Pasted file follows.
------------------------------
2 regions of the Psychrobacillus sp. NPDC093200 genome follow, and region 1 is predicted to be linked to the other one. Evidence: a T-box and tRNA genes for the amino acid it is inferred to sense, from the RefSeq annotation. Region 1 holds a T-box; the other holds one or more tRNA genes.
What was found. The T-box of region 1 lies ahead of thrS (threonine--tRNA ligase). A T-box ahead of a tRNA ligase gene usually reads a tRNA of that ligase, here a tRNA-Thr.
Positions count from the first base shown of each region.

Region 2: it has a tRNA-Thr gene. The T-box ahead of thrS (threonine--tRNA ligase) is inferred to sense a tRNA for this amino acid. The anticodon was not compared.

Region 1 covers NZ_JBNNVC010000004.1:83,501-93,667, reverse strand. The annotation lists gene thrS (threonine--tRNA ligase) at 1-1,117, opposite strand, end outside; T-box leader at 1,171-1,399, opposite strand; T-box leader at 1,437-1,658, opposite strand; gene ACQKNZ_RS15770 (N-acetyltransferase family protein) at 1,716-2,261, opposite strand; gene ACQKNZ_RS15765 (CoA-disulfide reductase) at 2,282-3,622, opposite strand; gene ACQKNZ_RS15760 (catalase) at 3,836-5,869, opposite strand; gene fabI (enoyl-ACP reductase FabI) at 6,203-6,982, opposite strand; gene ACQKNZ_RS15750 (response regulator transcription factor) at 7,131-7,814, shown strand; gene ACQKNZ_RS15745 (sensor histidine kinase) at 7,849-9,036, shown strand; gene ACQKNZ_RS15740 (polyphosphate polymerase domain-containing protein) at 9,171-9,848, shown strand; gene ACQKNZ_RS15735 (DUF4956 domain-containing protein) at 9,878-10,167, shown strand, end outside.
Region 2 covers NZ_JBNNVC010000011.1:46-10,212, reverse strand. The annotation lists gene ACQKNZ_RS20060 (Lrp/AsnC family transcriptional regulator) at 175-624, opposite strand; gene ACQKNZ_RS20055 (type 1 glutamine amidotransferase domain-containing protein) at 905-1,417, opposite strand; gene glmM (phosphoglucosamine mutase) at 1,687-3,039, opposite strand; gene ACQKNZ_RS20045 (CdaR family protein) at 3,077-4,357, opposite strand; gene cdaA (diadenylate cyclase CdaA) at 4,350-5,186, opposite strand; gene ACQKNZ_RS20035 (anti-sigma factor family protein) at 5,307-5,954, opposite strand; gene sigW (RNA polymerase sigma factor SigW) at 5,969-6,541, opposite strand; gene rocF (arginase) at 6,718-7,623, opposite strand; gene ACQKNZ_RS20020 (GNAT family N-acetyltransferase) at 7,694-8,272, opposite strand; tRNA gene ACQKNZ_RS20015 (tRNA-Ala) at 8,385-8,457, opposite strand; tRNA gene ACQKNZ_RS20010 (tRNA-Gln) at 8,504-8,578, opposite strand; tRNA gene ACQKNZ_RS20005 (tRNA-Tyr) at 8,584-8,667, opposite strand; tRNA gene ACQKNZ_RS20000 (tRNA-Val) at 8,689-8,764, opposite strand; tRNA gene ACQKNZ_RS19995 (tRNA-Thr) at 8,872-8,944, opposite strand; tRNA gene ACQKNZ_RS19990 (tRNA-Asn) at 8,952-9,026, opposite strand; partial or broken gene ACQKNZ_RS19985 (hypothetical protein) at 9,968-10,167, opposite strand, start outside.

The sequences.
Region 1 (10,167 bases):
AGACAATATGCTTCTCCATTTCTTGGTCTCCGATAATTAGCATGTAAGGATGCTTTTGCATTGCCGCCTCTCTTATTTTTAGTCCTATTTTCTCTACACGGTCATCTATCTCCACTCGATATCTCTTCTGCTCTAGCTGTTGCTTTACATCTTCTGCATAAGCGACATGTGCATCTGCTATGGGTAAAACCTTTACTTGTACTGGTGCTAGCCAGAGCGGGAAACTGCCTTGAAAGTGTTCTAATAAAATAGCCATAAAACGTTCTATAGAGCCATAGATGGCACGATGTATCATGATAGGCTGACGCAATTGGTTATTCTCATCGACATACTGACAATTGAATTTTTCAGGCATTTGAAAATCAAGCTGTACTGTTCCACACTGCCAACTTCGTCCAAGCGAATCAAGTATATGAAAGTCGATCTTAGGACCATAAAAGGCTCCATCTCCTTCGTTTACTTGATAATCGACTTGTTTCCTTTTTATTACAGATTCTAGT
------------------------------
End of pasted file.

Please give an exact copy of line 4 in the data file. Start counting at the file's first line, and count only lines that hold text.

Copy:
Region 2: it has a tRNA-Thr gene. The T-box ahead of thrS (threonine--tRNA ligase) is inferred to sense a tRNA for this amino acid. The anticodon was not compared.